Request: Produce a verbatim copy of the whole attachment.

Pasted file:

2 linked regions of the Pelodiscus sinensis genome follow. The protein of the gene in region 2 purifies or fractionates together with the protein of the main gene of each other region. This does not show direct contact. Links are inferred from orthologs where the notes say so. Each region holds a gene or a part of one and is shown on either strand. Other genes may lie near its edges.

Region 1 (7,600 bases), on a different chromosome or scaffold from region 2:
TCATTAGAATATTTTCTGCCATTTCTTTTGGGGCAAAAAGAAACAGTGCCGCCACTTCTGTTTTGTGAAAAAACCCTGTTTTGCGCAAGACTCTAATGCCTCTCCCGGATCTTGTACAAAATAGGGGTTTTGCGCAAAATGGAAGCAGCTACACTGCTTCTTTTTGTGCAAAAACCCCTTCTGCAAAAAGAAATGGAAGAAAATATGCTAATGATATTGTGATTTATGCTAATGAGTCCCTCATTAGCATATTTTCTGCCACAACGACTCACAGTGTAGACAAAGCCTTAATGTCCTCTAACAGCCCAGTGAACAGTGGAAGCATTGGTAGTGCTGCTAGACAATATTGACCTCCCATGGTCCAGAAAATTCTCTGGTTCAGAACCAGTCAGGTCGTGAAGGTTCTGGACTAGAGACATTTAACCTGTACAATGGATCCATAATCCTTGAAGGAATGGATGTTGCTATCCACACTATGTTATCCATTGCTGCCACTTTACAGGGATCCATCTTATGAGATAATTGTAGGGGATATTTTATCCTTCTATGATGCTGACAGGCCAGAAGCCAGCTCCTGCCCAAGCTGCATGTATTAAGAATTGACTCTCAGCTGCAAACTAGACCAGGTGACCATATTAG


2 linked regions of the Pelodiscus sinensis genome follow. The protein of the gene in region 2 purifies or fractionates together with the protein of the main gene of each other region. This does not show direct contact. Links are inferred from orthologs where the notes say so. Each region holds a gene or a part of one and is shown on either strand. Other genes may lie near its edges.

Region 1 (7,600 bases), on a different chromosome or scaffold from region 2:
TCATTAGAATATTTTCTGCCATTTCTTTTGGGGCAAAAAGAAACAGTGCCGCCACTTCTGTTTTGTGAAAAAACCCTGTTTTGCGCAAGACTCTAATGCCTCTCCCGGATCTTGTACAAAATAGGGGTTTTGCGCAAAATGGAAGCAGCTACACTGCTTCTTTTTGTGCAAAAACCCCTTCTGCAAAAAGAAATGGAAGAAAATATGCTAATGATATTGTGATTTATGCTAATGAGTCCCTCATTAGCATATTTTCTGCCACAACGACTCACAGTGTAGACAAAGCCTTAATGTCCTCTAACAGCCCAGTGAACAGTGGAAGCATTGGTAGTGCTGCTAGACAATATTGACCTCCCATGGTCCAGAAAATTCTCTGGTTCAGAACCAGTCAGGTCGTGAAGGTTCTGGACTAGAGACATTTAACCTGTACAATGGATCCATAATCCTTGAAGGAATGGATGTTGCTATCCACACTATGTTATCCATTGCTGCCACTTTACAGGGATCCATCTTATGAGATAATTGTAGGGGATATTTTATCCTTCTATGATGCTGACAGGCCAGAAGCCAGCTCCTGCCCAAGCTGCATGTATTAAGAATTGACTCTCAGCTGCAAACTAGACCAGGTGACCATATTAG